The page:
The nation was in the throes of the Great Depression when Congress debated the creation of Social Security. Progressives were infuriated that it didn't go far enough, while opponents decried it as socialism under the "lash of the dictator," as one Republican congressman of the era put it.
President Franklin D. Roosevelt got the compromise he wanted in 1935 despite widespread Republican opposition, but it was only the beginning. Over the years, it was updated and improved. Disability and survivors benefits were added, and gradually it evolved into the popular and successful (albeit financially challenged) poverty-reducing program it is today.
The incremental nature of the legislative process is something to keep in mind as Congress returns this week to rejoin the battle over health care reform. The procedural vote in the Senate on Nov. 22 demonstrated what many already knew: The Democratic coalition is a fragile thing.
To muster 60 votes in the Senate will likely require even further compromises. If the public option survives, it will be watered down like a discount cocktail at a low-rent nightclub. There are too many senators like Connecticut independent Joseph Lieberman who would willingly allow the whole thing to collapse out of self-interest or perhaps misplaced pride, and so the dilution will continue.
Small wonder that public enthusiasm for the bill has waned. Between the hysterics of the Republicans (whose views on government insurance programs seem trapped in 1930s amber) and the concessions made by the left to address internal dissent - particularly the House restrictions on access to abortion - it's a wonder that hospital emergency rooms aren't crammed with those made queasy by merely witnessing the process.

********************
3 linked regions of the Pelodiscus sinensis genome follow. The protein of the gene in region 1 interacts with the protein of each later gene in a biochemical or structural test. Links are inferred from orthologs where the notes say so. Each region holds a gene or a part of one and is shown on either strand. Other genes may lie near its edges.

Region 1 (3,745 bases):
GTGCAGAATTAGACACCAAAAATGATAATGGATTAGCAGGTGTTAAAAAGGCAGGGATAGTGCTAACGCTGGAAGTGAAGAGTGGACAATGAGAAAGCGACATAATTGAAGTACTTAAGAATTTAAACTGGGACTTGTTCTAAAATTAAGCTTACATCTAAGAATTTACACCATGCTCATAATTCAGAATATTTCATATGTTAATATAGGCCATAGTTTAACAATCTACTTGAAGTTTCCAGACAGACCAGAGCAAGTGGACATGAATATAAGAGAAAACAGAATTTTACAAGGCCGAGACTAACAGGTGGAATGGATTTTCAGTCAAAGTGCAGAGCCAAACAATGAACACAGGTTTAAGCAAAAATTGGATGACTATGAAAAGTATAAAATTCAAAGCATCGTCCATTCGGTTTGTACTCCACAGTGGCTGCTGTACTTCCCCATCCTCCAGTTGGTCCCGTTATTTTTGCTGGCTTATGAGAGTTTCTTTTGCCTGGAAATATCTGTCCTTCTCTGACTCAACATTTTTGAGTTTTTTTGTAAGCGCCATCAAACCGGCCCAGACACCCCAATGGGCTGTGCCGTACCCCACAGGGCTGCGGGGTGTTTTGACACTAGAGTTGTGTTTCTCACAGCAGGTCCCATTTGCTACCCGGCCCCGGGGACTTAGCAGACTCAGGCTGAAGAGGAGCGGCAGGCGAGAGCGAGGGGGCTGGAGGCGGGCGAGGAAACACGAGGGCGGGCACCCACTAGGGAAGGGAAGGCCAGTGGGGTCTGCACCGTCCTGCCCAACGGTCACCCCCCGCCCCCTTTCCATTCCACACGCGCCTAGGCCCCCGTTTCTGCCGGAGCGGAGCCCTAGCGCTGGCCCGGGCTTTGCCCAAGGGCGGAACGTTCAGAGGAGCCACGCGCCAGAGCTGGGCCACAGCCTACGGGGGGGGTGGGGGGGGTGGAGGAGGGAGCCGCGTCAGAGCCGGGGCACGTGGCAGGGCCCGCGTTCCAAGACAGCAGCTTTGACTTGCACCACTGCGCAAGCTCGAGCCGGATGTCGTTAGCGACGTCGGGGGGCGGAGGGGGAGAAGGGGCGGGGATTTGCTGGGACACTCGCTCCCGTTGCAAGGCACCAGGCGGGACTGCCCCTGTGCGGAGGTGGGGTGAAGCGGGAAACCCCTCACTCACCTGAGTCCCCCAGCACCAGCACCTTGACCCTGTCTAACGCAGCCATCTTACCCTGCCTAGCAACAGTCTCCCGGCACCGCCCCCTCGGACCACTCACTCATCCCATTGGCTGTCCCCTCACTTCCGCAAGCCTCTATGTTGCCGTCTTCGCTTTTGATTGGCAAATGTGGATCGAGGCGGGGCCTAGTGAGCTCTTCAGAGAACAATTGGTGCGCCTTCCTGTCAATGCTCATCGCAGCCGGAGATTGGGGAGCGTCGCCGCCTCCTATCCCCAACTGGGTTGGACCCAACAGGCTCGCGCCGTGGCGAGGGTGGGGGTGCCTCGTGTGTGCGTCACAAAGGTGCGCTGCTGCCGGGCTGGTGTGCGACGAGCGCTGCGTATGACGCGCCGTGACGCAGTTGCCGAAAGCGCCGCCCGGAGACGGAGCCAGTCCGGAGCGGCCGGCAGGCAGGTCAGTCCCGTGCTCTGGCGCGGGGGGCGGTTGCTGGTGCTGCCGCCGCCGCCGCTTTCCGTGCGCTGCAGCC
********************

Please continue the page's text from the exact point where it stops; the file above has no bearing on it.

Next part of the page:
But it would be a mistake to see the health care reform movement as either being reduced to the proverbial beef-less burger or somehow on the brink of it. What has survived to this point in both House and Senate versions of the bill - and is likely to ultimately emerge from deliberations - is the essential core.
At its heart are three goals: providing access to quality health care for millions of Americans who lack health insurance today, reducing the growth in the cost of health care, and accomplishing both of without significantly adding to the federal deficit.
These are the priorities President Barack Obama set forth at the start of this process - and reiterated in September. Too many Americans are put at risk, both medically and financially, by the status quo for the country not to act boldly.
Is the measure strong enough? Not really. There is not enough reform and too much compromise to be terribly satisfied with it. But average Americans can still find much to like, from the limits on out-of-pocket costs to the guarantee of coverage for individuals with pre-existing conditions.
That's often lost in the heated (and too often nonsensical) debate over whether offering a public option - a government-run insurance plan that might attract a relatively small percentage of those who buy coverage through a state or national exchange.
Working families are suffering because they can't afford health insurance and live one medical emergency away from financial ruin. Businesses are struggling to cope with their share of the burden. Our current system is expensive and ineffective: We are not the world leader in health care that we should be.
With few exceptions, Republicans have all but deserted the public on this issue, and so it's up to Democrats and their delicate coalition to soldier on. Between the House and Senate versions of the bill lies an opportunity to make the sort of groundbreaking progress that comes perhaps once every 75 years.
Are we not already paying for those with no insurance through increased premiums and higher pricing at the source? I am not sure why we need to throw more money into health care.
On the contrary, we need innovative approaches for doctors to reduce their student loans, malpractice and administrative cost burdens while providing a cost structure that allows a comfortable living for providers that does not bankrupt the patient.
Passing a bill this massive and invasive is crazy. Remember the promises of Medicare (1966)? That it was just a safety net that would cost $3 billion, and only $12 billion by 1990 (even adjusted for inflation)? At the end of the day, the only way to cut costs is to cut care.